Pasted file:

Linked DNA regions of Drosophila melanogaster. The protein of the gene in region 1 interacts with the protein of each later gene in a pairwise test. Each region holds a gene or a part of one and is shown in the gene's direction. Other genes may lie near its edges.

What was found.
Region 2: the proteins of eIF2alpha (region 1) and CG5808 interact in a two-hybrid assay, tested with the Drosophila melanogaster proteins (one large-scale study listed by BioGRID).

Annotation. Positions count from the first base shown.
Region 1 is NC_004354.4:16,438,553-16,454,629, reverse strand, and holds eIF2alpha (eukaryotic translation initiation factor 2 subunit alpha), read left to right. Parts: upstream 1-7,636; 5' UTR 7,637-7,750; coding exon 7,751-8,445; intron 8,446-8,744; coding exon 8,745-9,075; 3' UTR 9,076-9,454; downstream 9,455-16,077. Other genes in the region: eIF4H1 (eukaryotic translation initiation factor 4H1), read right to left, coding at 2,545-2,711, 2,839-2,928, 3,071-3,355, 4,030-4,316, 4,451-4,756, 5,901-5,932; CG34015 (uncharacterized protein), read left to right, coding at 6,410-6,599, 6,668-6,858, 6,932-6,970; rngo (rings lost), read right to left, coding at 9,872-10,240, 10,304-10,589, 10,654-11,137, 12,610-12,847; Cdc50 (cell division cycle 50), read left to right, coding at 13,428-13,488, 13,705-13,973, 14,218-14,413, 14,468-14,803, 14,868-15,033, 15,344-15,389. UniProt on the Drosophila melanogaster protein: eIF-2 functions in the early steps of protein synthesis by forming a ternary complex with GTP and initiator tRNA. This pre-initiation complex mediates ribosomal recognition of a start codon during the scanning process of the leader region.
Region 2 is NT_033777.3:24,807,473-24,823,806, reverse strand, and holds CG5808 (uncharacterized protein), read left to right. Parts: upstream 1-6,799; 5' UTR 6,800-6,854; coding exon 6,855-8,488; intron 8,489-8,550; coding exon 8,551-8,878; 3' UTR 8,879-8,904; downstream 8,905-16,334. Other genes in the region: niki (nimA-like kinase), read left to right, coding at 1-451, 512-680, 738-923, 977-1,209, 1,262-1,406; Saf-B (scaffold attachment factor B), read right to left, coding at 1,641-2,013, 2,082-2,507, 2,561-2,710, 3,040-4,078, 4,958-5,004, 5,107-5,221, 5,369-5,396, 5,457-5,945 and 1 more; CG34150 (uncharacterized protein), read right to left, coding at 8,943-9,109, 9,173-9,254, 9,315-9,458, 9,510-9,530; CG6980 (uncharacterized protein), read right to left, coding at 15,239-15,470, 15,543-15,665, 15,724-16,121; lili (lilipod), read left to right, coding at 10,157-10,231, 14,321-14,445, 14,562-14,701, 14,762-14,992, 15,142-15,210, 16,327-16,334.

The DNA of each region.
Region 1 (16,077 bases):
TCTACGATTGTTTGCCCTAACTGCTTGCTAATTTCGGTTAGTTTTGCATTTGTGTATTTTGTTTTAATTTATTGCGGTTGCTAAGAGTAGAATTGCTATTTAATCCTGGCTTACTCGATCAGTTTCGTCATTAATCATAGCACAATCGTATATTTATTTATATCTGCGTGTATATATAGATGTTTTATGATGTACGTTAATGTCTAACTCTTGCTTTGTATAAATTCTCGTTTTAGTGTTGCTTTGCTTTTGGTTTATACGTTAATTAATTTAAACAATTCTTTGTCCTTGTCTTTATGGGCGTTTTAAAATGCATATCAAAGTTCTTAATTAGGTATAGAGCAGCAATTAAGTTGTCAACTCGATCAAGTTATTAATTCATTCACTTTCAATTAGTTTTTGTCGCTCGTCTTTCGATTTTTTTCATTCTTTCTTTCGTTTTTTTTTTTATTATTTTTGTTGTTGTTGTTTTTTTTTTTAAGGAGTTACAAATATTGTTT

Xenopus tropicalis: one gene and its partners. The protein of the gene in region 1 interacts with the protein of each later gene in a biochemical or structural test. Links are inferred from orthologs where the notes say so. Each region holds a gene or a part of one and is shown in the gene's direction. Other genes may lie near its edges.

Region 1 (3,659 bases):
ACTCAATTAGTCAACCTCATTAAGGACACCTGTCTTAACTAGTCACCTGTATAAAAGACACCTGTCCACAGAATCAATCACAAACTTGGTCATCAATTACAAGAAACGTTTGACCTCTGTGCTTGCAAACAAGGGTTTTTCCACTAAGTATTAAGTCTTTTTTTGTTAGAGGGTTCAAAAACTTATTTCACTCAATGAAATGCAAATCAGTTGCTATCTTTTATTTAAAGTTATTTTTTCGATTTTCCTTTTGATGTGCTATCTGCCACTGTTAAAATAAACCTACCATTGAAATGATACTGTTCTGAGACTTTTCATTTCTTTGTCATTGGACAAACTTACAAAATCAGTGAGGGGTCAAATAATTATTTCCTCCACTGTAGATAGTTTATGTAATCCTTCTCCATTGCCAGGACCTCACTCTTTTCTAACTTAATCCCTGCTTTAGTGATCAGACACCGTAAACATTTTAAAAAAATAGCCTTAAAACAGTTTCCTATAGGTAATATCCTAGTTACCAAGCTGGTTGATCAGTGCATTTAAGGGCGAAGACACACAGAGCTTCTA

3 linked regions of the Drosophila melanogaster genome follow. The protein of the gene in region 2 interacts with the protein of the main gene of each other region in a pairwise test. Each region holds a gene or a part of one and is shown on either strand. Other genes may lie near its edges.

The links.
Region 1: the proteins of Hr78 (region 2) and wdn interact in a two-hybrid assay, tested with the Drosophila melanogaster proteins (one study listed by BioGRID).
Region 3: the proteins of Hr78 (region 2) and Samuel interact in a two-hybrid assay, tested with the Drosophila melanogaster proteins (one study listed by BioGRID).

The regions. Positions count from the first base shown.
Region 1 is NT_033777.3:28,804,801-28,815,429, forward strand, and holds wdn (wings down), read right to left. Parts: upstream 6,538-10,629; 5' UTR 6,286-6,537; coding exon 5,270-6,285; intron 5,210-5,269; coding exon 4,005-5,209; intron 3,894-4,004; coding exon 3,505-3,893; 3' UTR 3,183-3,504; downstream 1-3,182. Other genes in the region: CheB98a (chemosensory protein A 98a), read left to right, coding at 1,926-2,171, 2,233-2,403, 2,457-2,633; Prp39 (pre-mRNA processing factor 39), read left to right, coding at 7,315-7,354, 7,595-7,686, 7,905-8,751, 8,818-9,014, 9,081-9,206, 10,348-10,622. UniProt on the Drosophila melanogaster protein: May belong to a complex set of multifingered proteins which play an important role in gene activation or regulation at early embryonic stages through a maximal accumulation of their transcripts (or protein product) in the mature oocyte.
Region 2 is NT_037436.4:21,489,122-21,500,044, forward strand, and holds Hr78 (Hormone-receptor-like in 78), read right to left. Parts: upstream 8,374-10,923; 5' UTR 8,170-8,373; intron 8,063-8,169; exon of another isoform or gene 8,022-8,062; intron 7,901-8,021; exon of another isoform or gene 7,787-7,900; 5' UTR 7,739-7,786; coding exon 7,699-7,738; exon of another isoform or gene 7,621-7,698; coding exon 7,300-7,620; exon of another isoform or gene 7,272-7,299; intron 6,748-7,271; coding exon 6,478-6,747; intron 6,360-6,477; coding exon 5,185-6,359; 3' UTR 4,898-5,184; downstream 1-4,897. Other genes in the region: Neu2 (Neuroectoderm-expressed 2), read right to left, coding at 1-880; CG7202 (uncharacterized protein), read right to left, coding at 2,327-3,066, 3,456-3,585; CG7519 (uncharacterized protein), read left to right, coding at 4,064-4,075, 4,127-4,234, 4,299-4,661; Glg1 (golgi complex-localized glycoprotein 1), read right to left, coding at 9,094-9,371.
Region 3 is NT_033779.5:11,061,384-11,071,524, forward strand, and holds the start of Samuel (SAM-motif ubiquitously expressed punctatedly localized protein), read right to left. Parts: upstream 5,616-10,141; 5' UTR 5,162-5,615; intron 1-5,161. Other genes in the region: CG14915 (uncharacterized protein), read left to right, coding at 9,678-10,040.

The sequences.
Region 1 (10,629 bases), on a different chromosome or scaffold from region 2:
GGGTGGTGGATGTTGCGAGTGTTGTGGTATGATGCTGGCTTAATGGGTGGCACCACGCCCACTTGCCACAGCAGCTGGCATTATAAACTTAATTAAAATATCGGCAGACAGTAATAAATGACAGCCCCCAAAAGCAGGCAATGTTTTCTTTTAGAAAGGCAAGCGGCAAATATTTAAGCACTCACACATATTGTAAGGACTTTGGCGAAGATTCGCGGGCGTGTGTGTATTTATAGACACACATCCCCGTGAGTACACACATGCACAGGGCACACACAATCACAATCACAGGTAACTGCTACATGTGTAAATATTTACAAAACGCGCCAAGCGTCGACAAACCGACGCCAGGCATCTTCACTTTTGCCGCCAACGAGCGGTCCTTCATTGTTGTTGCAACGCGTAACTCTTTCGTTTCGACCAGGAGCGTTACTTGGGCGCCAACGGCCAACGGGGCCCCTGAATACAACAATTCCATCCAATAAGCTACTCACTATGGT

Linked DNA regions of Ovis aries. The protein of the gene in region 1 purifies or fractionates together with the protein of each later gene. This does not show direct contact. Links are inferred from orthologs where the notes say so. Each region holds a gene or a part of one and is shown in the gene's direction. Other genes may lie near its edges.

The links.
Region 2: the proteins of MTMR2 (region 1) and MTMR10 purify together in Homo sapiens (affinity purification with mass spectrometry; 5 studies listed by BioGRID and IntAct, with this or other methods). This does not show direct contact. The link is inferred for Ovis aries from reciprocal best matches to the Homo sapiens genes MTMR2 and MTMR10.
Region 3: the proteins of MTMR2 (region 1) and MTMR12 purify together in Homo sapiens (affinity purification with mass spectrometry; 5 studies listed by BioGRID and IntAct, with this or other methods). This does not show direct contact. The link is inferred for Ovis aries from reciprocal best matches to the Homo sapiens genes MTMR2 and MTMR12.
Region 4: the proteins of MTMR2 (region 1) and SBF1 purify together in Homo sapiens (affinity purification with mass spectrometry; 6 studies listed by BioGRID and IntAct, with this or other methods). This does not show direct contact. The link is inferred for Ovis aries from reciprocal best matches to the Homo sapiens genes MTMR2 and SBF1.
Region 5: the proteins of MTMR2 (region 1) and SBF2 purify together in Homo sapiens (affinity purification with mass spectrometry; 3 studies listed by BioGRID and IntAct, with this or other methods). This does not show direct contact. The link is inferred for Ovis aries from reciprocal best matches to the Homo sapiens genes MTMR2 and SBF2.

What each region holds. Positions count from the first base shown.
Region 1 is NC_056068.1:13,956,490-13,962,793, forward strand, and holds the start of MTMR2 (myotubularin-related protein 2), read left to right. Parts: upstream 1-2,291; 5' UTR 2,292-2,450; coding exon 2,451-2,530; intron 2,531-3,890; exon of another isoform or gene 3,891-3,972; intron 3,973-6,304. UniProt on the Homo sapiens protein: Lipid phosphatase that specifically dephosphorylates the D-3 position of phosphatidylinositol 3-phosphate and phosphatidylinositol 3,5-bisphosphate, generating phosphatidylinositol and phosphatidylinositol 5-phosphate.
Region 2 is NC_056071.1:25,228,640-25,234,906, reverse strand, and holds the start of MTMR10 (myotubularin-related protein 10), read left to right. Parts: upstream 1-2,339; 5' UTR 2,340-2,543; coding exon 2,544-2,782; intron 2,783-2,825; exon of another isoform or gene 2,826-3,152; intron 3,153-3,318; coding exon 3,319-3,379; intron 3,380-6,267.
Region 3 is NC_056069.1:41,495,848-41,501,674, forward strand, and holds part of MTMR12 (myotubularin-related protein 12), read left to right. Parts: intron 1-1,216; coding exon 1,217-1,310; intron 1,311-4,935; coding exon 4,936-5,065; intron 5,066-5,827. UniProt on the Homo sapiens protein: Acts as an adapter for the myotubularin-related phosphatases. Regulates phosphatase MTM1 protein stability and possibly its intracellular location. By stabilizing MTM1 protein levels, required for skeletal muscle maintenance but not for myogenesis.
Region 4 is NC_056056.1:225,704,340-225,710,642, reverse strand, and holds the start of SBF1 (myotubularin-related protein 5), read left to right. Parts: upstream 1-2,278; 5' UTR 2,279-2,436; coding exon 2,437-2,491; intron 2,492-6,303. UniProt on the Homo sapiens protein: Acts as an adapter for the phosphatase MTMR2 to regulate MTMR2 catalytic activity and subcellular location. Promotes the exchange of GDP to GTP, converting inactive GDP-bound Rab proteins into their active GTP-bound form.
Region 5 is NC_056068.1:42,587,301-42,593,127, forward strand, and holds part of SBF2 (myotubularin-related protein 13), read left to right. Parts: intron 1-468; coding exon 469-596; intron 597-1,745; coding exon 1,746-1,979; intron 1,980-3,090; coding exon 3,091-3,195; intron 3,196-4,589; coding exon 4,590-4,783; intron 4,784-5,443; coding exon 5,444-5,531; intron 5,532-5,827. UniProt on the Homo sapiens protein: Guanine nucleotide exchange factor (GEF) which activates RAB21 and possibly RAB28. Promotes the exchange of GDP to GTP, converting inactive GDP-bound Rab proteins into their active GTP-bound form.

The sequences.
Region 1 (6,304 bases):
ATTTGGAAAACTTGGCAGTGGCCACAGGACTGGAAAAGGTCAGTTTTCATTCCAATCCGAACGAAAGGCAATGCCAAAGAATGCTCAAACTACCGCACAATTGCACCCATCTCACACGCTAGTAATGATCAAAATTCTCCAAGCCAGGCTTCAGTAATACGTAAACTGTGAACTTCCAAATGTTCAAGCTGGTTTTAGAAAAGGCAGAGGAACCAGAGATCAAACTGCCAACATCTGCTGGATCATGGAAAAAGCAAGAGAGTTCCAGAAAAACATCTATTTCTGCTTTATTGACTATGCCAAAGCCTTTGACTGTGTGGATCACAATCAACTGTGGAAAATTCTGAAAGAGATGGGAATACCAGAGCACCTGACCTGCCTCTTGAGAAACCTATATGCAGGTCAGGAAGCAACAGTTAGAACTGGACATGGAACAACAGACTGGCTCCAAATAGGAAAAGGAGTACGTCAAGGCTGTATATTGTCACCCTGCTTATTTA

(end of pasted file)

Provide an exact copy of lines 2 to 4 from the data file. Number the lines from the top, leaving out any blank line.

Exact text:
What was found.
Region 2: the proteins of eIF2alpha (region 1) and CG5808 interact in a two-hybrid assay, tested with the Drosophila melanogaster proteins (one large-scale study listed by BioGRID).

Annotation. Positions count from the first base shown.